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Explaining why, right or wrong, (Italian) households do not like reverse mortgages

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Author Info

  • Elsa Fornero

    ()
    (University of Turin, CeRP-Collegio Carlo Alberto and Netspar)

  • Maria Cristina Rossi

    ()
    (University of Turin and CeRP-Collegio Carlo Alberto)

  • Maria Cesira Urzì Brancati

    ()
    (University of Tor Vergata and CeRP-Collegio Carlo Alberto)

Abstract

According to economic theory, elderly homeowners should be much more eager than they actually are to adopt financial instruments allowing them to borrow against home equity. This paper investigates the determinants of interest for the Italian elderly in one such instrument, the reverse mortgage. We draw from a unique dataset, UniCredit’s 2007 survey on household savings, and use a discrete choice model (ordered probit) to perform our empirical analysis. Out of 1,200 respondents, roughly 60% claimed to have no interest in the product, while the remaining 40% expressed various degrees of appeal, from quite low to very high. Three main findings emerge from our analysis: first, homeowners who are prepared to sell their home are more likely to be interested in the product. Second, respondents perceive reverse mortgages as personal debt, even though the burden of repaying the loan lies with their heirs, and debt aversion predicts low interest. Third, homeowners who are more concerned about their standard of living in retirement are more likely to be interested in the product. We find, however, no conclusive evidence supporting our a priori notion that greater financial literacy is a predictor of higher interest in RMs.

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Bibliographic Info

Paper provided by Center for Research on Pensions and Welfare Policies, Turin (Italy) in its series CeRP Working Papers with number 123.

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Length: 28 pages
Date of creation: 2011
Date of revision:
Handle: RePEc:crp:wpaper:123

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  1. Viola Angelini & Anne Laferrère, 2012. "Residential Mobility of the European Elderly," CESifo Economic Studies, CESifo, CESifo, vol. 58(3), pages 544-569, September.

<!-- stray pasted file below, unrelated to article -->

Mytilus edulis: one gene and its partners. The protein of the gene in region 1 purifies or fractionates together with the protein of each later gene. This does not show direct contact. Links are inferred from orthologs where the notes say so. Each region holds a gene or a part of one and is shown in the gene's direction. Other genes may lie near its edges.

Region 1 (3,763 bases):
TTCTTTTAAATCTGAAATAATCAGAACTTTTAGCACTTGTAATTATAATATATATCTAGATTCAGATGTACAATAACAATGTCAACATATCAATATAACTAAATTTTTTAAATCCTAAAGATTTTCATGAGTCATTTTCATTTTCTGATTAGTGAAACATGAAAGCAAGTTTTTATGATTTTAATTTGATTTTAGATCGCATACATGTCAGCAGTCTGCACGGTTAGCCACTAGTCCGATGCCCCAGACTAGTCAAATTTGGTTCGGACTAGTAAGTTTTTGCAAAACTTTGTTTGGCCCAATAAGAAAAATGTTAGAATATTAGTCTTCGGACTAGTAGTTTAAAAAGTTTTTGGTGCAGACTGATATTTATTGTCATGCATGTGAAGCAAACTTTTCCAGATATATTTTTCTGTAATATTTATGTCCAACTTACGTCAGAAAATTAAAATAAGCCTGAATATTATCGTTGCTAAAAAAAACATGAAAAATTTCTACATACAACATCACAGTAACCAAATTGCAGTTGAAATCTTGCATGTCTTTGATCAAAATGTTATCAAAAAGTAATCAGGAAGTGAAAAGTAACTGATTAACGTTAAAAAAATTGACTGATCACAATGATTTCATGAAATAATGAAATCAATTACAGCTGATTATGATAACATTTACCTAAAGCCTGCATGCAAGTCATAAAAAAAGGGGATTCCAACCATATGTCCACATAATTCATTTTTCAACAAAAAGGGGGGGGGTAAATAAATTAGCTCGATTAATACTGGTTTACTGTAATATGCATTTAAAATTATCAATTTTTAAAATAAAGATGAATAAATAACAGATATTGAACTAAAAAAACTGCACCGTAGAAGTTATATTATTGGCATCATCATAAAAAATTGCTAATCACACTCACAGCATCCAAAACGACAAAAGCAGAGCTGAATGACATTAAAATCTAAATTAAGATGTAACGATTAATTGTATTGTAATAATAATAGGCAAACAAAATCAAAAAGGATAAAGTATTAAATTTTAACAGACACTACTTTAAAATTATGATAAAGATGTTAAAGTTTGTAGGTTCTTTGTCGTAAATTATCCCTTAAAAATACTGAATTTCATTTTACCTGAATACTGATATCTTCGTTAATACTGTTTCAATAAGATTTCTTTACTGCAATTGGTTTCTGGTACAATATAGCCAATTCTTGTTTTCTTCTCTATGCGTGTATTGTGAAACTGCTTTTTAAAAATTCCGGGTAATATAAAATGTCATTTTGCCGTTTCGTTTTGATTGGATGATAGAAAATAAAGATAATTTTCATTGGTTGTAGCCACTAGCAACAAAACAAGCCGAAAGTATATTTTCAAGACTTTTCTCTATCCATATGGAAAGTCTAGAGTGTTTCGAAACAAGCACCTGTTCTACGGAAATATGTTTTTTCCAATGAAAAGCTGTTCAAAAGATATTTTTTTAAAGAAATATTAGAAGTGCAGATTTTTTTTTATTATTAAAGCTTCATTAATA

2. Lusardi, Annamaria & Mitchell, Olivia S., 2006. "Baby boomer retirement security: The roles of planning, financial literacy, and Housing wealth," CFS Working Paper Series, Center for Financial Studies (CFS) 2006/20, Center for Financial Studies (CFS).
  3. Chiuri, Maria Concetta & Jappelli, Tullio, 2008. "Do the elderly reduce housing equity? An international comparison," CFS Working Paper Series, Center for Financial Studies (CFS) 2008/20, Center for Financial Studies (CFS).
  4. Steven F. Venti & David A. Wise, 1987. "Aging, Moving, and Housing Wealth," NBER Working Papers 2324, National Bureau of Economic Research, Inc.
  5. Mitchell, Olivia S. & Piggott, John, 2004. "Unlocking housing equity in Japan," Journal of the Japanese and International Economies, Elsevier, vol. 18(4), pages 466-505, December.
  6. Albert Ando & Luigi Guiso & Daniele Terlizzese, 1993. "Dissaving by the Elderly, Transfer Motives and Liquidity Constraints," NBER Working Papers 4569, National Bureau of Economic Research, Inc.
  7. Hui Shan, 2009. "Reversing the trend: the recent expansion of the reverse mortgage market," Finance and Economics Discussion Series, Board of Governors of the Federal Reserve System (U.S.) 2009-42, Board of Governors of the Federal Reserve System (U.S.).
  8. Luigi Guiso & Tullio Jappelli, 2009. "Financial Literacy and Portfolio Diversification," CSEF Working Papers, Centre for Studies in Economics and Finance (CSEF), University of Naples, Italy 212, Centre for Studies in Economics and Finance (CSEF), University of Naples, Italy.
  9. Duca, John V. & Kumar, Anil, 2014. "Financial literacy and mortgage equity withdrawals," Journal of Urban Economics, Elsevier, vol. 80(C), pages 62-75.
  10. Fornero, Elsa & Monticone, Chiara, 2011. "Financial literacy and pension plan participation in Italy," Journal of Pension Economics and Finance, Cambridge University Press, Cambridge University Press, vol. 10(04), pages 547-564, October.
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Cited by:
  1. Xu, Lisa & Zia, Bilal, 2012. "Financial literacy around the world : an overview of the evidence with practical suggestions for the way forward," Policy Research Working Paper Series, The World Bank 6107, The World Bank.

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